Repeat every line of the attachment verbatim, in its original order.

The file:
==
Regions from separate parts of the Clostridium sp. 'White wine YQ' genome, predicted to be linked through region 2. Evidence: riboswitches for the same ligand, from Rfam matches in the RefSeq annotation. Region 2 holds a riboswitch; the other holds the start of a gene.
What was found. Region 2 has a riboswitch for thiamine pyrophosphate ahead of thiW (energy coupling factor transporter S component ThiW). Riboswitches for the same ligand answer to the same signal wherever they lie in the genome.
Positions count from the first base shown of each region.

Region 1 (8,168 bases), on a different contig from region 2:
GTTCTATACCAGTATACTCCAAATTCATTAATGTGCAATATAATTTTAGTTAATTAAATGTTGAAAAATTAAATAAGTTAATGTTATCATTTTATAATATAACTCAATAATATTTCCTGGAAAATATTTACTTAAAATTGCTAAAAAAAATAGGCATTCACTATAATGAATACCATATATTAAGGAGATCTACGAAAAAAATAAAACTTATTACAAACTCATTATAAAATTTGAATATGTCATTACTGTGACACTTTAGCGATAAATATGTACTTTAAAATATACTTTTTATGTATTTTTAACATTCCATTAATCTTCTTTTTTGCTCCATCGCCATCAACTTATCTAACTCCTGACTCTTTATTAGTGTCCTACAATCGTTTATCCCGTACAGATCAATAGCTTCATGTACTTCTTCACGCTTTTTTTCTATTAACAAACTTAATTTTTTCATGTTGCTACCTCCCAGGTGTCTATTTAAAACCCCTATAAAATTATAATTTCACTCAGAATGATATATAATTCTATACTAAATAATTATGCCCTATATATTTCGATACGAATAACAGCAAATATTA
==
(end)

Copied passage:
Regions from separate parts of the Clostridium sp. 'White wine YQ' genome, predicted to be linked through region 2. Evidence: riboswitches for the same ligand, from Rfam matches in the RefSeq annotation. Region 2 holds a riboswitch; the other holds the start of a gene.
What was found. Region 2 has a riboswitch for thiamine pyrophosphate ahead of thiW (energy coupling factor transporter S component ThiW). Riboswitches for the same ligand answer to the same signal wherever they lie in the genome.
Positions count from the first base shown of each region.

Region 1 (8,168 bases), on a different contig from region 2:
GTTCTATACCAGTATACTCCAAATTCATTAATGTGCAATATAATTTTAGTTAATTAAATGTTGAAAAATTAAATAAGTTAATGTTATCATTTTATAATATAACTCAATAATATTTCCTGGAAAATATTTACTTAAAATTGCTAAAAAAAATAGGCATTCACTATAATGAATACCATATATTAAGGAGATCTACGAAAAAAATAAAACTTATTACAAACTCATTATAAAATTTGAATATGTCATTACTGTGACACTTTAGCGATAAATATGTACTTTAAAATATACTTTTTATGTATTTTTAACATTCCATTAATCTTCTTTTTTGCTCCATCGCCATCAACTTATCTAACTCCTGACTCTTTATTAGTGTCCTACAATCGTTTATCCCGTACAGATCAATAGCTTCATGTACTTCTTCACGCTTTTTTTCTATTAACAAACTTAATTTTTTCATGTTGCTACCTCCCAGGTGTCTATTTAAAACCCCTATAAAATTATAATTTCACTCAGAATGATATATAATTCTATACTAAATAATTATGCCCTATATATTTCGATACGAATAACAGCAAATATTA